Jannuary, February, March, April, May, June, July, August, September, October, November, December, months. One month is a time unit used in calendars that is approximately as long as a natural period related to the movement of the moon; month and moon are related. Find out more about the twelve months in a year and where they come from.

Twelve month of the year

One year is in today's Grigorian calender subdivided into 12 month. You can choose between 28, 29, 30 or 31 whole month. Every month has either 28, 30 or 31 dates during a joint year that has 365 dates. On 29 February, during the four-year cycle of interleap years, we are adding an additional (leap day), making interleap years 366 in number.

The aim is to reconcile our present schedule with the sun year and the astronomic season, which is characterized by the equinox and equinox. There are 12 month of the Grigorian calendar: They were created to indicate the period of the year and to divide it into short intervals on the basis of the moon's circularity.

Month is even a term that derives from themoon. To our knowledge, for the first in Mesopotamia between the years 500 BC and 400 BC month were used to determine the amount of month of nature associated with the month of the moon, the synod month, which is the amount of elapsed moon to pass through all moon-phase.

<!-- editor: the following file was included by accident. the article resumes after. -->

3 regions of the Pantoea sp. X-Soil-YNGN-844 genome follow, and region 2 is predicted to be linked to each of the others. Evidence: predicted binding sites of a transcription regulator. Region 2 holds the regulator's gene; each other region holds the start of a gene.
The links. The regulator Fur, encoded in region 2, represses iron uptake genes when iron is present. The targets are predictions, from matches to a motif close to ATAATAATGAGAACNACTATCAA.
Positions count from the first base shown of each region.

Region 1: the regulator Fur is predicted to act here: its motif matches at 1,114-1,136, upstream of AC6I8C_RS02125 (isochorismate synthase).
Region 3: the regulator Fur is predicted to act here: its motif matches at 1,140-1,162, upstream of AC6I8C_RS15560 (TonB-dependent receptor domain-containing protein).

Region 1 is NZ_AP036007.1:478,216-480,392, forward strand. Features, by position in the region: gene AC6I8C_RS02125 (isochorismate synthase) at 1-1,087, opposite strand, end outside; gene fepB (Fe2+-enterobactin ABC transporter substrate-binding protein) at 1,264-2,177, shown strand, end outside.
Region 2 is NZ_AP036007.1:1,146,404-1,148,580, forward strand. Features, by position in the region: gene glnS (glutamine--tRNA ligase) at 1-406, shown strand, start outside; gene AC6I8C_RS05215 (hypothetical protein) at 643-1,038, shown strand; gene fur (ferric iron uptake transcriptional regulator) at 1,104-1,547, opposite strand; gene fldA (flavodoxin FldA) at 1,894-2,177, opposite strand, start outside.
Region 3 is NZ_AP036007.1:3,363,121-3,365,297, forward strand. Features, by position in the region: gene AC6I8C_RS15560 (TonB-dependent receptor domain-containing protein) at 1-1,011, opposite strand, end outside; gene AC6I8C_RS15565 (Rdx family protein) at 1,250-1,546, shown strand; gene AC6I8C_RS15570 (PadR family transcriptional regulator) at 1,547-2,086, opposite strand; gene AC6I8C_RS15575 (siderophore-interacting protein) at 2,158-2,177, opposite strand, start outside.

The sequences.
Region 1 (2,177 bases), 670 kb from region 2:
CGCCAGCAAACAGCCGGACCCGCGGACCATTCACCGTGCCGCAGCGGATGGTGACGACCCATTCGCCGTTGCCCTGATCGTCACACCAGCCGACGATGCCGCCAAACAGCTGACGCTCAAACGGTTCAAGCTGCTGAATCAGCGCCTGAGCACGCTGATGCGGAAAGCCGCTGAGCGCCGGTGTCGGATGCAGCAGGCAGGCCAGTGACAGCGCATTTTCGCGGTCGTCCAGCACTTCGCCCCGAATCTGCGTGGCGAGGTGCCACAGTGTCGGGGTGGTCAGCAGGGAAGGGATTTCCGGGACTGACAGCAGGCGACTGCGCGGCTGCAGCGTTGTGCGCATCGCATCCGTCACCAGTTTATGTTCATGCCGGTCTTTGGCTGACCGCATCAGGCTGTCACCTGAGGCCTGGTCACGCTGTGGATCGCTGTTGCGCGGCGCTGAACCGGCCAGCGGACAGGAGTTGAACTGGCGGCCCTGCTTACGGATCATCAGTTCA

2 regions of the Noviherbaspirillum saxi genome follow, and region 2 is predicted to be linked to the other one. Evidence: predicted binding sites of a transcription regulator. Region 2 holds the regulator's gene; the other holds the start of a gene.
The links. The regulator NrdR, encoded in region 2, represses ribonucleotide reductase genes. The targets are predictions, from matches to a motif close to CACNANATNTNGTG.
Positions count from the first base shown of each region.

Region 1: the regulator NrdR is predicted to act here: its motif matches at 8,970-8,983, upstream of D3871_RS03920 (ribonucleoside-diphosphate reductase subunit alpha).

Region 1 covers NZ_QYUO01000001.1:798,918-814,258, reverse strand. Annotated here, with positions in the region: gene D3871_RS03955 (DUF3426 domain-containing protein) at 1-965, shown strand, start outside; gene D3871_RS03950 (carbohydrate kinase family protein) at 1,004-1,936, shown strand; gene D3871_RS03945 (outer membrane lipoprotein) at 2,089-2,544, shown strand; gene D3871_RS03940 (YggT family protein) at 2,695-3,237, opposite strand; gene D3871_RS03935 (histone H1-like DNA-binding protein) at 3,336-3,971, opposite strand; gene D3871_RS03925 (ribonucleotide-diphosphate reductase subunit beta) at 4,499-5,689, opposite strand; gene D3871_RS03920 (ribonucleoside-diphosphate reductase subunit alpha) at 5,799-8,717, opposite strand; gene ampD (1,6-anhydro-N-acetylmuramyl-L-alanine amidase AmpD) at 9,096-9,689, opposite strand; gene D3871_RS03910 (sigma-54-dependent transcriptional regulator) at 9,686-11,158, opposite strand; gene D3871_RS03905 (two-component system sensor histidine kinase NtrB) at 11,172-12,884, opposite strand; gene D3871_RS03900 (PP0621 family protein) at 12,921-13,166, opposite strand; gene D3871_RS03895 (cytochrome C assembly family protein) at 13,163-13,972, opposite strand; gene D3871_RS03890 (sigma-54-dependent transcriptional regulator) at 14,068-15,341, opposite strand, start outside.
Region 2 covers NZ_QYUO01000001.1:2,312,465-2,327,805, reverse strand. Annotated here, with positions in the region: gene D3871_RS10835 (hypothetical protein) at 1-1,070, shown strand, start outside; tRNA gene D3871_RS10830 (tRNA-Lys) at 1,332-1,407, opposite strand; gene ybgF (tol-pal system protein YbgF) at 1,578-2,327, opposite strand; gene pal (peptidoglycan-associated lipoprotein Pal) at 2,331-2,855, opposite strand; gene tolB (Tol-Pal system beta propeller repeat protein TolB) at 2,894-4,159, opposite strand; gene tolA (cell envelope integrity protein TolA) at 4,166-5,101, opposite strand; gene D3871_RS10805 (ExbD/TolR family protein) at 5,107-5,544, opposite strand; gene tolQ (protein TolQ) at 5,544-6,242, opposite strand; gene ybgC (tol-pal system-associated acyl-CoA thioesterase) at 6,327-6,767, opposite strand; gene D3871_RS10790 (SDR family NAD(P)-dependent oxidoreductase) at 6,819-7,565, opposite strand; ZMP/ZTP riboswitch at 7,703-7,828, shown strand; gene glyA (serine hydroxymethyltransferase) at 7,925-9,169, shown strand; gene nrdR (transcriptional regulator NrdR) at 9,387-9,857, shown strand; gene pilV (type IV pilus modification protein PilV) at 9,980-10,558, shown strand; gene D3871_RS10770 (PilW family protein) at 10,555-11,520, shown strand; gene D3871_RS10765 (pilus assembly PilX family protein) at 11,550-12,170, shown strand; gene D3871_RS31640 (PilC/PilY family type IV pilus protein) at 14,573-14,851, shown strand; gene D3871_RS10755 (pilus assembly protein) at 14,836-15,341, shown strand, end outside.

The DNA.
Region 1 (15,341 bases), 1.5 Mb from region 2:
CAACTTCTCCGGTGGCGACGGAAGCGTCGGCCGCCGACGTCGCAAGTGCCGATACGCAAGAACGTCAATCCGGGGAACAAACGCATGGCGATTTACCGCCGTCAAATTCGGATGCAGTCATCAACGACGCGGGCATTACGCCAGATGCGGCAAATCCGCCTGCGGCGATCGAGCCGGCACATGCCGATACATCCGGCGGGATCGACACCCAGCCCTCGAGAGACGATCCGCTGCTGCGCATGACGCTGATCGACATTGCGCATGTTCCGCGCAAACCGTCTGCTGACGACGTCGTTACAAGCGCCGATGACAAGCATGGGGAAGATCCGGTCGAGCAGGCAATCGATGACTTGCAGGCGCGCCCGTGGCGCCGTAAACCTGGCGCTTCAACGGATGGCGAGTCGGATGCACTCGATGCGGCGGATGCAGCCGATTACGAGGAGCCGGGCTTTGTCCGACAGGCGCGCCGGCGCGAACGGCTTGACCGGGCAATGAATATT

What are 28, 29, 30 or 31 of them? There are 4 month in the Bregorian calender, which are 30 and 7 month, which are 31 day long. The only month that is 28 in joint years and 29 in intercalary years is February. Both our actual Grigorian calender and its forerunner, the Julian calender, have 12 month.

There were also 12 month old calendars in Rome, but only 10 of the month had a name. September, October, November and December were postponed by the additions from January and February to later in the year, so that they no longer reflect the initial significance of their name. Originally used in the Romans, their name means the seventh, eight, nineth and tithest month.

You can find many diaries that still use month to split the year. Among them are the Muslim and Hebrew and Hindu calender. Even though the Grigorian calender is the most frequently used calender today, other calender are still used to compute certain public and yearly celebrations according to the Grigorian calender.

Included in the old calender: months: The Mercedonius - an incidental month after February, which was used to re-align the Rome calender. We use Leap Day today for this purpose. The Sextilis - re-named August in honour of the Emperor Augustus in 8 B.C..

Mehr zum Thema